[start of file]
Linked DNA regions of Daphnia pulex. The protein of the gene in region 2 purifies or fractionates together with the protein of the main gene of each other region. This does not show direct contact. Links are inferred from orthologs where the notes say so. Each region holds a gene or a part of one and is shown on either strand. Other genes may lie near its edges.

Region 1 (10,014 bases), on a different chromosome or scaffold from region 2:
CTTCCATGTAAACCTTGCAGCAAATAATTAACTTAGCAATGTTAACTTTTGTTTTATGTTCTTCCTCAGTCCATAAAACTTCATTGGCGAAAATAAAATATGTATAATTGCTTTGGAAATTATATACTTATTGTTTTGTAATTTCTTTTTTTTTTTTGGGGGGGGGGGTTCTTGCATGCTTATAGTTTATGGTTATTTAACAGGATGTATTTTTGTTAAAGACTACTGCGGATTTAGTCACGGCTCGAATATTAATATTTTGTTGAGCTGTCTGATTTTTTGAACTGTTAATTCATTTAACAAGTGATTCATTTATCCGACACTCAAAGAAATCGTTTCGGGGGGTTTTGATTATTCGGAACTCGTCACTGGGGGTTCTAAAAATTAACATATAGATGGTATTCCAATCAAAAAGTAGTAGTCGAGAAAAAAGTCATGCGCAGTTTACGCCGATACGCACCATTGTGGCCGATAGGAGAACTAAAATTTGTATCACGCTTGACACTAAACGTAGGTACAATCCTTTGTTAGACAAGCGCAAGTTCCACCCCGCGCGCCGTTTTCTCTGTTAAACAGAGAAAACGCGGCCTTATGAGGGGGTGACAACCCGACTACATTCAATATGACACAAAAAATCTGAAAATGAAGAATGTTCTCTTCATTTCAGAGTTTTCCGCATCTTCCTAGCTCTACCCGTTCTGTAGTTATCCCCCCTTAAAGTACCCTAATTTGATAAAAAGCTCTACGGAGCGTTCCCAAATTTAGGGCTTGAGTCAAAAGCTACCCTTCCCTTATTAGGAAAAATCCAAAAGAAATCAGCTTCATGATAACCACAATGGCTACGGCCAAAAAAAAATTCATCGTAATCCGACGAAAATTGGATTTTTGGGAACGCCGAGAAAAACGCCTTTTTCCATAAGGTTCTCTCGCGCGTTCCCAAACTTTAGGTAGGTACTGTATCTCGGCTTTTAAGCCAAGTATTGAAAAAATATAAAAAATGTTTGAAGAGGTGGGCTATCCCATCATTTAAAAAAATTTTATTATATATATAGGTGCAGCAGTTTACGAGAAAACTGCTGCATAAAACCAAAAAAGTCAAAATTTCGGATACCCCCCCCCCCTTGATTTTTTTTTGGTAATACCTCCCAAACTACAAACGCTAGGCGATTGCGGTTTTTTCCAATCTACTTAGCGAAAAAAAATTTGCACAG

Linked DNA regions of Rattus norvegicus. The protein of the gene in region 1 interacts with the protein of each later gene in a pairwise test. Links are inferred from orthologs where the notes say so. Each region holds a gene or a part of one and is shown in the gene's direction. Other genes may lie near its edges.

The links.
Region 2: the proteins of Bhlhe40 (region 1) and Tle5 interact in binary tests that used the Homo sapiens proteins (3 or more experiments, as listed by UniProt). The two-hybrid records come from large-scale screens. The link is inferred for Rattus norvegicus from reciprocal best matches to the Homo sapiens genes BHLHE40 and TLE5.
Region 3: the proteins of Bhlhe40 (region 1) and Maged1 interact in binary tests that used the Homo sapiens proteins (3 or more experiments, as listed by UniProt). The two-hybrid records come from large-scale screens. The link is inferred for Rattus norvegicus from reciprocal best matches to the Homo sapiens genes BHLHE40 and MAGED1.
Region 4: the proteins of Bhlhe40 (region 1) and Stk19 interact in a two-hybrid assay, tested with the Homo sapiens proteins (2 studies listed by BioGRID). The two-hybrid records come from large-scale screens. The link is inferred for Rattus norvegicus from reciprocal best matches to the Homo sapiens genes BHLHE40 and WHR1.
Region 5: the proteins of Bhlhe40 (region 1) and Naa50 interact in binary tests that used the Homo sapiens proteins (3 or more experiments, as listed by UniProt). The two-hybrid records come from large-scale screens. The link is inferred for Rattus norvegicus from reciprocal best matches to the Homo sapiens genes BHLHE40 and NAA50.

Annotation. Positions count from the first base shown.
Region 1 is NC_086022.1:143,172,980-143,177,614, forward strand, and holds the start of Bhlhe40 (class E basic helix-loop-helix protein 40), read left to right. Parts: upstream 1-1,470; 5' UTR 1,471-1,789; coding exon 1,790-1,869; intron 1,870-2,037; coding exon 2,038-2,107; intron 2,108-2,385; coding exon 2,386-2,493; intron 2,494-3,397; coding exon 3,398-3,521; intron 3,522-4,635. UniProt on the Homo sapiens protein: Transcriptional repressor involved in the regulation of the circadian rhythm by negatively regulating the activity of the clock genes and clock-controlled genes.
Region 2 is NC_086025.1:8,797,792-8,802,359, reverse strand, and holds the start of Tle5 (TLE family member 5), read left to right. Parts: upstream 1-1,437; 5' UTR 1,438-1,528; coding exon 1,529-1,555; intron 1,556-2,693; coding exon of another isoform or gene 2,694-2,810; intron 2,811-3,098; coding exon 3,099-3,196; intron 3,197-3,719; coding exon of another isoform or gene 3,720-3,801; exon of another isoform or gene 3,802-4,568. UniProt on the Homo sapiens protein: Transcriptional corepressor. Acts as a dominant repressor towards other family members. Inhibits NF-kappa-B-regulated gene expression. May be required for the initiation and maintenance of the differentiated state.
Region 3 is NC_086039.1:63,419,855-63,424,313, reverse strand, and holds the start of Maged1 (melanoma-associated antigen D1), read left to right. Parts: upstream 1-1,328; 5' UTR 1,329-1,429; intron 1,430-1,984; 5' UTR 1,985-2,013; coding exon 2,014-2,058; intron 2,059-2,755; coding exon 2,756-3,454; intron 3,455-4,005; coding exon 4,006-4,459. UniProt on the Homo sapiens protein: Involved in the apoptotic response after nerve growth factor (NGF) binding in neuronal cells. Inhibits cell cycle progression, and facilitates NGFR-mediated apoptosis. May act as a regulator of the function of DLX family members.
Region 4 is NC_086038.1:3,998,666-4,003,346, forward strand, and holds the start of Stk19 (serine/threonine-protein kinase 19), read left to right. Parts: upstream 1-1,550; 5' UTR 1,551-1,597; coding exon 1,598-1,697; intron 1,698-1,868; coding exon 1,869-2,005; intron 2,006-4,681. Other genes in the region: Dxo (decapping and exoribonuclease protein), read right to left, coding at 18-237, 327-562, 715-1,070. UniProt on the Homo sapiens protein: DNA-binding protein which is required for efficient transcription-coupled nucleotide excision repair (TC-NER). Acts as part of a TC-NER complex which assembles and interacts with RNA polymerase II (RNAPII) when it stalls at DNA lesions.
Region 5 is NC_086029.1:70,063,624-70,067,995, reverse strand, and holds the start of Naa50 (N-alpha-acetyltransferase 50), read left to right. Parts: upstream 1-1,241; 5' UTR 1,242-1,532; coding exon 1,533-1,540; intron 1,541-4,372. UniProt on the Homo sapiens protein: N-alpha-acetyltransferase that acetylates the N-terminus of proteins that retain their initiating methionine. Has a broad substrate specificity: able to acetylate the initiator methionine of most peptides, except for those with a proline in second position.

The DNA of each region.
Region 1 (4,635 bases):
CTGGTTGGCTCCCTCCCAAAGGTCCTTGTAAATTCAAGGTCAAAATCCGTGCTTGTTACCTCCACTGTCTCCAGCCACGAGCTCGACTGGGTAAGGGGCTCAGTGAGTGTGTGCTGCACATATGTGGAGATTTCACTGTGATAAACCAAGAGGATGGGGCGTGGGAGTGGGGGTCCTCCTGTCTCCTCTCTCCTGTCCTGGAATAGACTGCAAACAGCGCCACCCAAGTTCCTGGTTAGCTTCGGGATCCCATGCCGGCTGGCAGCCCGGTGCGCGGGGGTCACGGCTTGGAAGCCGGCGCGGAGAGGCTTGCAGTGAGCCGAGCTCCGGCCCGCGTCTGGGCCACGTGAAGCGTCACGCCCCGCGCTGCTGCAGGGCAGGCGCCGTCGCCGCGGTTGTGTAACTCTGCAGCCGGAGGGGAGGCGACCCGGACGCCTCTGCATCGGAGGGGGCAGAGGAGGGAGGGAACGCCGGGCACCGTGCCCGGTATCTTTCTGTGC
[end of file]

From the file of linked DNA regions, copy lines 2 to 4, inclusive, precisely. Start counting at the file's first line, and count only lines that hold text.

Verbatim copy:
Region 1 (10,014 bases), on a different chromosome or scaffold from region 2:
CTTCCATGTAAACCTTGCAGCAAATAATTAACTTAGCAATGTTAACTTTTGTTTTATGTTCTTCCTCAGTCCATAAAACTTCATTGGCGAAAATAAAATATGTATAATTGCTTTGGAAATTATATACTTATTGTTTTGTAATTTCTTTTTTTTTTTTGGGGGGGGGGGTTCTTGCATGCTTATAGTTTATGGTTATTTAACAGGATGTATTTTTGTTAAAGACTACTGCGGATTTAGTCACGGCTCGAATATTAATATTTTGTTGAGCTGTCTGATTTTTTGAACTGTTAATTCATTTAACAAGTGATTCATTTATCCGACACTCAAAGAAATCGTTTCGGGGGGTTTTGATTATTCGGAACTCGTCACTGGGGGTTCTAAAAATTAACATATAGATGGTATTCCAATCAAAAAGTAGTAGTCGAGAAAAAAGTCATGCGCAGTTTACGCCGATACGCACCATTGTGGCCGATAGGAGAACTAAAATTTGTATCACGCTTGACACTAAACGTAGGTACAATCCTTTGTTAGACAAGCGCAAGTTCCACCCCGCGCGCCGTTTTCTCTGTTAAACAGAGAAAACGCGGCCTTATGAGGGGGTGACAACCCGACTACATTCAATATGACACAAAAAATCTGAAAATGAAGAATGTTCTCTTCATTTCAGAGTTTTCCGCATCTTCCTAGCTCTACCCGTTCTGTAGTTATCCCCCCTTAAAGTACCCTAATTTGATAAAAAGCTCTACGGAGCGTTCCCAAATTTAGGGCTTGAGTCAAAAGCTACCCTTCCCTTATTAGGAAAAATCCAAAAGAAATCAGCTTCATGATAACCACAATGGCTACGGCCAAAAAAAAATTCATCGTAATCCGACGAAAATTGGATTTTTGGGAACGCCGAGAAAAACGCCTTTTTCCATAAGGTTCTCTCGCGCGTTCCCAAACTTTAGGTAGGTACTGTATCTCGGCTTTTAAGCCAAGTATTGAAAAAATATAAAAAATGTTTGAAGAGGTGGGCTATCCCATCATTTAAAAAAATTTTATTATATATATAGGTGCAGCAGTTTACGAGAAAACTGCTGCATAAAACCAAAAAAGTCAAAATTTCGGATACCCCCCCCCCCTTGATTTTTTTTTGGTAATACCTCCCAAACTACAAACGCTAGGCGATTGCGGTTTTTTCCAATCTACTTAGCGAAAAAAAATTTGCACAG

Linked DNA regions of Rattus norvegicus. The protein of the gene in region 1 interacts with the protein of each later gene in a pairwise test. Links are inferred from orthologs where the notes say so. Each region holds a gene or a part of one and is shown in the gene's direction. Other genes may lie near its edges.